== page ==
Orbiting neutron?

Discussion in 'Physics' started by ross, Mar 14, 2012.

  1. ross

    Thread Starter Member

    Jul 30, 2010
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  2. Papabravo

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    The neutron in a nucleus does not stand still. The whole nucleus is rotating and any particle within the nucleus has an orbit around the center of rotation. The path may complicated but apparently it is measurable and predictable.
     
  3. logearav

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    Aug 19, 2011
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    Papabravo,
    All along i have studied nucleus is stationary and only electron revolves or orbits around the nucleus. Your view is news to me
     
  4. Papabravo

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    What can I say except graduate level courses go a bit deeper than freshman physics.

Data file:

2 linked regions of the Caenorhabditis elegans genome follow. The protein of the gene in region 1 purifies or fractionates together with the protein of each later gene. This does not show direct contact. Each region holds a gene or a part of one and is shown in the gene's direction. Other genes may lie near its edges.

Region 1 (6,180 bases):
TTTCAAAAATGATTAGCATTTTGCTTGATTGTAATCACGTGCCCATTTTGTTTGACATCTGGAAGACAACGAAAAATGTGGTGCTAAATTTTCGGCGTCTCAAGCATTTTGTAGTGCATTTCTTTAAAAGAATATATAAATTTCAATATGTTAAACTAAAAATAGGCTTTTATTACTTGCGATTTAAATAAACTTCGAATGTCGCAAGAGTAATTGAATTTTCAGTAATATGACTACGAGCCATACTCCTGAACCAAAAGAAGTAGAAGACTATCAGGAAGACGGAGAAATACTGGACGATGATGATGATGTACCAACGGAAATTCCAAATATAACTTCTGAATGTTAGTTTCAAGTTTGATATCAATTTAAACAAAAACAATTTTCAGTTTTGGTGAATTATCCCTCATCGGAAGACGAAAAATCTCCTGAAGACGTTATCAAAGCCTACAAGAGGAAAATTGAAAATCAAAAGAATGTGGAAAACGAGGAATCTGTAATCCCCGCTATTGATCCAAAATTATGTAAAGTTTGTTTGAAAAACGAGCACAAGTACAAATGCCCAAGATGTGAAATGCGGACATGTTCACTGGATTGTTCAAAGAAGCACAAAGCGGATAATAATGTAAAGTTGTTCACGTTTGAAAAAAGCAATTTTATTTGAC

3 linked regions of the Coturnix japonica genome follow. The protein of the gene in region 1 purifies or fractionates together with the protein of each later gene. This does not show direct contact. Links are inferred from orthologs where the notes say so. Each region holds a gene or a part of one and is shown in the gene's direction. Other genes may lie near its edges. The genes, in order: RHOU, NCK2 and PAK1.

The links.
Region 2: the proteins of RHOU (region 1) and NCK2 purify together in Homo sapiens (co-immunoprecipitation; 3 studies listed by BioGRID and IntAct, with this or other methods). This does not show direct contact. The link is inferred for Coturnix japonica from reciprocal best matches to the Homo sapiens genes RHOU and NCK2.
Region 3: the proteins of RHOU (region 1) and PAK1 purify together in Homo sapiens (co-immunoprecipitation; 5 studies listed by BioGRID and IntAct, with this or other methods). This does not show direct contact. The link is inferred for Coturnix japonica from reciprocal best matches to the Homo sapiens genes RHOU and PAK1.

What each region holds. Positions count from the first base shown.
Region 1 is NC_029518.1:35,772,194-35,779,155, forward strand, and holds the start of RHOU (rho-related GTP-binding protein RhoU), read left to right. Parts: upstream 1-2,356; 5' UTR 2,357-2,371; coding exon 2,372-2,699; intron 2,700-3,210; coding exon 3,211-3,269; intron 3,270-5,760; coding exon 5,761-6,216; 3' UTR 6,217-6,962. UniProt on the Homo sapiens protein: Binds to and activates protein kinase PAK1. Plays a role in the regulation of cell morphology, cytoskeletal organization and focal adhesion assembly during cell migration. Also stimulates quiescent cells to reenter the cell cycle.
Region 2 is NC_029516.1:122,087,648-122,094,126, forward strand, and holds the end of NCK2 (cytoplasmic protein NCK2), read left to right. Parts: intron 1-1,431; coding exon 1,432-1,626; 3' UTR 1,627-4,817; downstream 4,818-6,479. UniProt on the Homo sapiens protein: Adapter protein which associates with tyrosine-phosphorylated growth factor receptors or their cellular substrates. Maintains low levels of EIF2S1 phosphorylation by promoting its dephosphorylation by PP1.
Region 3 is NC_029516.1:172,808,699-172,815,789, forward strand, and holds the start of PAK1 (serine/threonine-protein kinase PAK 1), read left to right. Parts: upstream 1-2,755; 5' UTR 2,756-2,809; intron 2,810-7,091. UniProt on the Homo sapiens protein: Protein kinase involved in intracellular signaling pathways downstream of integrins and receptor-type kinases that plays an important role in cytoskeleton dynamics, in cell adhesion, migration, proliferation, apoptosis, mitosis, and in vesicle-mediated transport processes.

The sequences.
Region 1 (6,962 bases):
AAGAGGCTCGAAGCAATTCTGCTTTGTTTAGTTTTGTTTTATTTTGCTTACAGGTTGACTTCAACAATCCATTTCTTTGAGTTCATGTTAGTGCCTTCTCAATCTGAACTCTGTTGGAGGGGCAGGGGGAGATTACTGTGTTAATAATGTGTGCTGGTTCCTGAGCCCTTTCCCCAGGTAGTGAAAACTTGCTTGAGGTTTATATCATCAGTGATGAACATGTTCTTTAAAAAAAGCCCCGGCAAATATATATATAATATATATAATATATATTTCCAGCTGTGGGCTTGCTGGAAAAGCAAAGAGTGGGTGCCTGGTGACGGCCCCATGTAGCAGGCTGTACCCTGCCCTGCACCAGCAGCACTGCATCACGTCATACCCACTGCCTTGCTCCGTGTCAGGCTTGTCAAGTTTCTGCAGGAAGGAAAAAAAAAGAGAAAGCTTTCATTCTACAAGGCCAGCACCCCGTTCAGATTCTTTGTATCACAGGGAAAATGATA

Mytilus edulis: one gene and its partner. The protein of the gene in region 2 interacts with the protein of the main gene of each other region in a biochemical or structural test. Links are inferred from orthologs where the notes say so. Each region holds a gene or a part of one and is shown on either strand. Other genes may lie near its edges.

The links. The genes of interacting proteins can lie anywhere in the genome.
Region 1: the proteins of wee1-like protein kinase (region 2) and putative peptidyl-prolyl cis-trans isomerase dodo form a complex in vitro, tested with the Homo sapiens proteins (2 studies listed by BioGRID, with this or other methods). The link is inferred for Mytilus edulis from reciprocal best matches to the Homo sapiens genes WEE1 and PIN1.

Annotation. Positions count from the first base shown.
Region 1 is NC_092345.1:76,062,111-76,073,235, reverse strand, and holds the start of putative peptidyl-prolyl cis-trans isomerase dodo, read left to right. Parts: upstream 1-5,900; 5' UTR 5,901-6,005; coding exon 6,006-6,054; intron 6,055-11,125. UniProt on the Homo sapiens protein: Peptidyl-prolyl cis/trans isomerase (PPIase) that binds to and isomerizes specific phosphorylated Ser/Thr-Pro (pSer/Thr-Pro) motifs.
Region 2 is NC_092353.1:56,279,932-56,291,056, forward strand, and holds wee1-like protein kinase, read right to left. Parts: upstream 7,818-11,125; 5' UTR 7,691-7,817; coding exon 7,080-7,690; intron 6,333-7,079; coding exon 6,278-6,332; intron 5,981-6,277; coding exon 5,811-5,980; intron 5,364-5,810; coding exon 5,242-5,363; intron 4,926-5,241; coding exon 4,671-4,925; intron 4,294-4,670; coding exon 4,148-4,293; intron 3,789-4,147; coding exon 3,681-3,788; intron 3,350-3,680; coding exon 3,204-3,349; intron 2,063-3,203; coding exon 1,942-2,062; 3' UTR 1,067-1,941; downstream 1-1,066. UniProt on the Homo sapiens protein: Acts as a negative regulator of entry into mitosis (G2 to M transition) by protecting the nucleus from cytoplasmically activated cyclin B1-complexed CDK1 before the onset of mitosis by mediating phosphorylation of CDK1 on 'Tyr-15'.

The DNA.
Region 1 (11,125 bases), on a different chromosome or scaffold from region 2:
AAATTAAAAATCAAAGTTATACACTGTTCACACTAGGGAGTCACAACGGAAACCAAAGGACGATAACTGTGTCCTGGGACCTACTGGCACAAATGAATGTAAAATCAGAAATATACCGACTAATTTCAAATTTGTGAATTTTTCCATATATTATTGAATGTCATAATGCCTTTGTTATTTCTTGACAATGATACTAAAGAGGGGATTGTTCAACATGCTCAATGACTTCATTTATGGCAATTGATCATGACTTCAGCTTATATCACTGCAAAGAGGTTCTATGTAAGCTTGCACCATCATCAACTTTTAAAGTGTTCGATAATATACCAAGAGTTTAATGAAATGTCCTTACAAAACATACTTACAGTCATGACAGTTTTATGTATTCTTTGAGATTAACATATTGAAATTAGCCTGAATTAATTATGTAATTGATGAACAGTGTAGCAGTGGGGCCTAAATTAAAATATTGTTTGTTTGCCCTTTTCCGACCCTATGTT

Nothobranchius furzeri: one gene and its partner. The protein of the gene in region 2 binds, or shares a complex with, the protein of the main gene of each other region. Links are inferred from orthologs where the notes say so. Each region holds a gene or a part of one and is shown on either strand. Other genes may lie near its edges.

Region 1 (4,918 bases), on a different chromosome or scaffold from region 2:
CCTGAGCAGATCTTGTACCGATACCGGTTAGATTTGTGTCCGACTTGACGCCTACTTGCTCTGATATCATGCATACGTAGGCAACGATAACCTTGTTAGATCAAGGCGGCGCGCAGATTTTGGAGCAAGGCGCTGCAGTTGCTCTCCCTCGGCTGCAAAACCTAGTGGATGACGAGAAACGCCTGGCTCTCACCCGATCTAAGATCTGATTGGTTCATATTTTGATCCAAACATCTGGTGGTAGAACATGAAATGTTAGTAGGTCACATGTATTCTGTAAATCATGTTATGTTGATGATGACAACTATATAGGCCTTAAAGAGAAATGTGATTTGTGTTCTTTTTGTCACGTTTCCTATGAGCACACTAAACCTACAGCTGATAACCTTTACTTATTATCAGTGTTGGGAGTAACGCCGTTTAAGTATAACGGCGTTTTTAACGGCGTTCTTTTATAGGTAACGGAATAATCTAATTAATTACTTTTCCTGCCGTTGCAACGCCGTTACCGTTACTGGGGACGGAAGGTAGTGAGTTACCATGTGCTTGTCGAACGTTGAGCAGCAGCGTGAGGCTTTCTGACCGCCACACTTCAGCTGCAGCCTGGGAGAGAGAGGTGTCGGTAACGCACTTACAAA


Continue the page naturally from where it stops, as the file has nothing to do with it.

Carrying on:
5. Blofeld

    Active Member

    Feb 21, 2010
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    Perhaps there are several different ways to describe this effect, and in the interview Flambaum explained it as an orbiting neutron because he thought this would be the easiest way to understand it. This is the abstract of the paper, it talks about transitions between stretched states:

    "The 7.6(5) eV nuclear magnetic-dipole transition in a single 229Th3+ ion may provide the foundation for an optical clock of superb accuracy. A virtual clock transition composed of stretched states within the 5F5/2 electronic ground level of both nuclear ground and isomeric manifolds is proposed. It is shown to offer unprecedented systematic shift suppression, allowing for clock performance with a total fractional inaccuracy approaching 1 x 10^-19."

    http://arxiv.org/abs/1110.2490
     
  6. ross

    Thread Starter Member

    Jul 30, 2010
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    Would quarks have anything to do with this affect?
     
  7. Wendy

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    A Neutron is part of the internal structure of the atom. It's a part of the nuclease that makes the atom stable, if you have the wrong number of neutrons in a nuclease the atom will be an unstable element, and sooner or later fly apart (atomic fission). This is where radioactivity comes from.